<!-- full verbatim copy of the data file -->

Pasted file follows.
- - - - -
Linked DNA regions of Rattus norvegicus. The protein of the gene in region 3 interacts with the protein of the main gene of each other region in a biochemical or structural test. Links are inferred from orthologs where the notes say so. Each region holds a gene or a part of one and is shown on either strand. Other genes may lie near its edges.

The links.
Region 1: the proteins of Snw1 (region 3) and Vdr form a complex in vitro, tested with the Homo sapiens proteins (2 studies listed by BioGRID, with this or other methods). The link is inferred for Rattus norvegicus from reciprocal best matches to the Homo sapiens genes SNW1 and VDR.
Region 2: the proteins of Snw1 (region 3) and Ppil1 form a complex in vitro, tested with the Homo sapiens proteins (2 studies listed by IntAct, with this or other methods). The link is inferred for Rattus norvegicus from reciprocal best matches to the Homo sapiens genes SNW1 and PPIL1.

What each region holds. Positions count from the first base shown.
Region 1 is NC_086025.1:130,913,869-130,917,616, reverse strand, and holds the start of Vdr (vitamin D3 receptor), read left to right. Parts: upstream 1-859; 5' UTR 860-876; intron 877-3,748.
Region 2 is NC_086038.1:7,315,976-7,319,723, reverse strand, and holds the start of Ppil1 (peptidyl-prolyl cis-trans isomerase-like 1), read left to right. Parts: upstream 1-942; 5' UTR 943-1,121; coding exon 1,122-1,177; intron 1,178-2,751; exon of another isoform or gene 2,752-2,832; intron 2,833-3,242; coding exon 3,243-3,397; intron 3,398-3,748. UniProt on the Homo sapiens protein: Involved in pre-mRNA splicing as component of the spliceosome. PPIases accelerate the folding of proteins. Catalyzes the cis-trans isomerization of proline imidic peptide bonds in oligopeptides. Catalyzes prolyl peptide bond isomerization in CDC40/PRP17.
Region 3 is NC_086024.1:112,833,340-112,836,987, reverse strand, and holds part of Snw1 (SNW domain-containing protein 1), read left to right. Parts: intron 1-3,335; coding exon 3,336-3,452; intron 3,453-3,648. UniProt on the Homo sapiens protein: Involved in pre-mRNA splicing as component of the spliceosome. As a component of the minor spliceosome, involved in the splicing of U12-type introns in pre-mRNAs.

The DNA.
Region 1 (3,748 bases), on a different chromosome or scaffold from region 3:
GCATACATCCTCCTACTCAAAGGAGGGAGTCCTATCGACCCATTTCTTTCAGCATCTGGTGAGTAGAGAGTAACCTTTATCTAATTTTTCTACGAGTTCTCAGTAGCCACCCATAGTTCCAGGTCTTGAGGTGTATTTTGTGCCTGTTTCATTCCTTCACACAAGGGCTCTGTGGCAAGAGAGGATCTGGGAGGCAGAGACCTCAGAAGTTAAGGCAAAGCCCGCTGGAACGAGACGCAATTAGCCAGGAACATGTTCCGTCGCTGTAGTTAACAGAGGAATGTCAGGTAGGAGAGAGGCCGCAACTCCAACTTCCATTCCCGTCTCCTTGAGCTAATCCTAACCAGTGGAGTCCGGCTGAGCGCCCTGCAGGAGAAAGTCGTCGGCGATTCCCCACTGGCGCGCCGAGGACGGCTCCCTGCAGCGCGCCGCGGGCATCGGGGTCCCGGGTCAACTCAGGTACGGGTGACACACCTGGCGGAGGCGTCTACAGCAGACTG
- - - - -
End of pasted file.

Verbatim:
Linked DNA regions of Rattus norvegicus. The protein of the gene in region 3 interacts with the protein of the main gene of each other region in a biochemical or structural test. Links are inferred from orthologs where the notes say so. Each region holds a gene or a part of one and is shown on either strand. Other genes may lie near its edges.

The links.
Region 1: the proteins of Snw1 (region 3) and Vdr form a complex in vitro, tested with the Homo sapiens proteins (2 studies listed by BioGRID, with this or other methods). The link is inferred for Rattus norvegicus from reciprocal best matches to the Homo sapiens genes SNW1 and VDR.
Region 2: the proteins of Snw1 (region 3) and Ppil1 form a complex in vitro, tested with the Homo sapiens proteins (2 studies listed by IntAct, with this or other methods). The link is inferred for Rattus norvegicus from reciprocal best matches to the Homo sapiens genes SNW1 and PPIL1.

What each region holds. Positions count from the first base shown.
Region 1 is NC_086025.1:130,913,869-130,917,616, reverse strand, and holds the start of Vdr (vitamin D3 receptor), read left to right. Parts: upstream 1-859; 5' UTR 860-876; intron 877-3,748.
Region 2 is NC_086038.1:7,315,976-7,319,723, reverse strand, and holds the start of Ppil1 (peptidyl-prolyl cis-trans isomerase-like 1), read left to right. Parts: upstream 1-942; 5' UTR 943-1,121; coding exon 1,122-1,177; intron 1,178-2,751; exon of another isoform or gene 2,752-2,832; intron 2,833-3,242; coding exon 3,243-3,397; intron 3,398-3,748. UniProt on the Homo sapiens protein: Involved in pre-mRNA splicing as component of the spliceosome. PPIases accelerate the folding of proteins. Catalyzes the cis-trans isomerization of proline imidic peptide bonds in oligopeptides. Catalyzes prolyl peptide bond isomerization in CDC40/PRP17.
Region 3 is NC_086024.1:112,833,340-112,836,987, reverse strand, and holds part of Snw1 (SNW domain-containing protein 1), read left to right. Parts: intron 1-3,335; coding exon 3,336-3,452; intron 3,453-3,648. UniProt on the Homo sapiens protein: Involved in pre-mRNA splicing as component of the spliceosome. As a component of the minor spliceosome, involved in the splicing of U12-type introns in pre-mRNAs.

The DNA.
Region 1 (3,748 bases), on a different chromosome or scaffold from region 3:
GCATACATCCTCCTACTCAAAGGAGGGAGTCCTATCGACCCATTTCTTTCAGCATCTGGTGAGTAGAGAGTAACCTTTATCTAATTTTTCTACGAGTTCTCAGTAGCCACCCATAGTTCCAGGTCTTGAGGTGTATTTTGTGCCTGTTTCATTCCTTCACACAAGGGCTCTGTGGCAAGAGAGGATCTGGGAGGCAGAGACCTCAGAAGTTAAGGCAAAGCCCGCTGGAACGAGACGCAATTAGCCAGGAACATGTTCCGTCGCTGTAGTTAACAGAGGAATGTCAGGTAGGAGAGAGGCCGCAACTCCAACTTCCATTCCCGTCTCCTTGAGCTAATCCTAACCAGTGGAGTCCGGCTGAGCGCCCTGCAGGAGAAAGTCGTCGGCGATTCCCCACTGGCGCGCCGAGGACGGCTCCCTGCAGCGCGCCGCGGGCATCGGGGTCCCGGGTCAACTCAGGTACGGGTGACACACCTGGCGGAGGCGTCTACAGCAGACTG